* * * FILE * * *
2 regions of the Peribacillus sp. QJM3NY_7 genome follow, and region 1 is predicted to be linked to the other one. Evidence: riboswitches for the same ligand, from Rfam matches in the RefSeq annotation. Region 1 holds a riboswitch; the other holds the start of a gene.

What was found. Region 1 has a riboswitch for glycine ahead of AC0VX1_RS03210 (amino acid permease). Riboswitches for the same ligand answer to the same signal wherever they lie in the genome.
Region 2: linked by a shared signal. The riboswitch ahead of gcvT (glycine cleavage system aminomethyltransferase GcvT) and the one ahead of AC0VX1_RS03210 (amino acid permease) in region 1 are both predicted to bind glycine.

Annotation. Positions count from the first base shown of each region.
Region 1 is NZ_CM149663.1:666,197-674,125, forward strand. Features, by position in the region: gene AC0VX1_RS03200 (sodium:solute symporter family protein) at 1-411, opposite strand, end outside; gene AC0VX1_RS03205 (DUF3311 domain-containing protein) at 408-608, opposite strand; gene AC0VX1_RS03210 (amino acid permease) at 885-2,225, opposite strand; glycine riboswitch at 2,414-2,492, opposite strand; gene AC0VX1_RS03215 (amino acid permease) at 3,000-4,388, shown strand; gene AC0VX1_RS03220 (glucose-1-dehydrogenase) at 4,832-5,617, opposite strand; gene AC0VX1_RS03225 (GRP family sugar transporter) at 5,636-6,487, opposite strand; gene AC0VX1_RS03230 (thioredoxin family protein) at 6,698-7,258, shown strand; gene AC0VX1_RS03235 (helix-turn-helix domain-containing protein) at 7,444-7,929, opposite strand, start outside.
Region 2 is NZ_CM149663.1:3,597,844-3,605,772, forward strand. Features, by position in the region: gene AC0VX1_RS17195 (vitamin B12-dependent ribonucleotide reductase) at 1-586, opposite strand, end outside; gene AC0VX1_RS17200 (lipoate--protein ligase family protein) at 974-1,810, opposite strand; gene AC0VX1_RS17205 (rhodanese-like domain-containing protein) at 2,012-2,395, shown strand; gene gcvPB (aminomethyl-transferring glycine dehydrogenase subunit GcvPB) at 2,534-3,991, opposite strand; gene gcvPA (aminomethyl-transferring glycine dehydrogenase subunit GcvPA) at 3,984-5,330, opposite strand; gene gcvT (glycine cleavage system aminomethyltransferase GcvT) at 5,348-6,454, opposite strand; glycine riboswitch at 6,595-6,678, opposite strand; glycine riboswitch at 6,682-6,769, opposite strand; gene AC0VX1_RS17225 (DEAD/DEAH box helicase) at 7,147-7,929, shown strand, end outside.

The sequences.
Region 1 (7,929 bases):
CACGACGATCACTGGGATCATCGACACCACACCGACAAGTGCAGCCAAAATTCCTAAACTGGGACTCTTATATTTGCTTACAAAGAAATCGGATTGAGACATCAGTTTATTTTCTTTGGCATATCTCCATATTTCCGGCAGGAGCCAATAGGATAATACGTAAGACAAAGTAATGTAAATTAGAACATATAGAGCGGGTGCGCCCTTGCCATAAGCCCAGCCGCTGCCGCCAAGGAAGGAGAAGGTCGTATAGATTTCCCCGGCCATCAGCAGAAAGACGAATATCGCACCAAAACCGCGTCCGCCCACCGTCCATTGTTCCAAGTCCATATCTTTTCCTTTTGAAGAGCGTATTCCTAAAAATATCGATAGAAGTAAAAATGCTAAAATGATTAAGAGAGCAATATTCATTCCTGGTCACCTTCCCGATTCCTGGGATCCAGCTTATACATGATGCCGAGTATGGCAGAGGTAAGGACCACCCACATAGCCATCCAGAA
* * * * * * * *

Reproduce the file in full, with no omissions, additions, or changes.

2 regions of the Peribacillus sp. QJM3NY_7 genome follow, and region 1 is predicted to be linked to the other one. Evidence: riboswitches for the same ligand, from Rfam matches in the RefSeq annotation. Region 1 holds a riboswitch; the other holds the start of a gene.

What was found. Region 1 has a riboswitch for glycine ahead of AC0VX1_RS03210 (amino acid permease). Riboswitches for the same ligand answer to the same signal wherever they lie in the genome.
Region 2: linked by a shared signal. The riboswitch ahead of gcvT (glycine cleavage system aminomethyltransferase GcvT) and the one ahead of AC0VX1_RS03210 (amino acid permease) in region 1 are both predicted to bind glycine.

Annotation. Positions count from the first base shown of each region.
Region 1 is NZ_CM149663.1:666,197-674,125, forward strand. Features, by position in the region: gene AC0VX1_RS03200 (sodium:solute symporter family protein) at 1-411, opposite strand, end outside; gene AC0VX1_RS03205 (DUF3311 domain-containing protein) at 408-608, opposite strand; gene AC0VX1_RS03210 (amino acid permease) at 885-2,225, opposite strand; glycine riboswitch at 2,414-2,492, opposite strand; gene AC0VX1_RS03215 (amino acid permease) at 3,000-4,388, shown strand; gene AC0VX1_RS03220 (glucose-1-dehydrogenase) at 4,832-5,617, opposite strand; gene AC0VX1_RS03225 (GRP family sugar transporter) at 5,636-6,487, opposite strand; gene AC0VX1_RS03230 (thioredoxin family protein) at 6,698-7,258, shown strand; gene AC0VX1_RS03235 (helix-turn-helix domain-containing protein) at 7,444-7,929, opposite strand, start outside.
Region 2 is NZ_CM149663.1:3,597,844-3,605,772, forward strand. Features, by position in the region: gene AC0VX1_RS17195 (vitamin B12-dependent ribonucleotide reductase) at 1-586, opposite strand, end outside; gene AC0VX1_RS17200 (lipoate--protein ligase family protein) at 974-1,810, opposite strand; gene AC0VX1_RS17205 (rhodanese-like domain-containing protein) at 2,012-2,395, shown strand; gene gcvPB (aminomethyl-transferring glycine dehydrogenase subunit GcvPB) at 2,534-3,991, opposite strand; gene gcvPA (aminomethyl-transferring glycine dehydrogenase subunit GcvPA) at 3,984-5,330, opposite strand; gene gcvT (glycine cleavage system aminomethyltransferase GcvT) at 5,348-6,454, opposite strand; glycine riboswitch at 6,595-6,678, opposite strand; glycine riboswitch at 6,682-6,769, opposite strand; gene AC0VX1_RS17225 (DEAD/DEAH box helicase) at 7,147-7,929, shown strand, end outside.

The sequences.
Region 1 (7,929 bases):
CACGACGATCACTGGGATCATCGACACCACACCGACAAGTGCAGCCAAAATTCCTAAACTGGGACTCTTATATTTGCTTACAAAGAAATCGGATTGAGACATCAGTTTATTTTCTTTGGCATATCTCCATATTTCCGGCAGGAGCCAATAGGATAATACGTAAGACAAAGTAATGTAAATTAGAACATATAGAGCGGGTGCGCCCTTGCCATAAGCCCAGCCGCTGCCGCCAAGGAAGGAGAAGGTCGTATAGATTTCCCCGGCCATCAGCAGAAAGACGAATATCGCACCAAAACCGCGTCCGCCCACCGTCCATTGTTCCAAGTCCATATCTTTTCCTTTTGAAGAGCGTATTCCTAAAAATATCGATAGAAGTAAAAATGCTAAAATGATTAAGAGAGCAATATTCATTCCTGGTCACCTTCCCGATTCCTGGGATCCAGCTTATACATGATGCCGAGTATGGCAGAGGTAAGGACCACCCACATAGCCATCCAGAA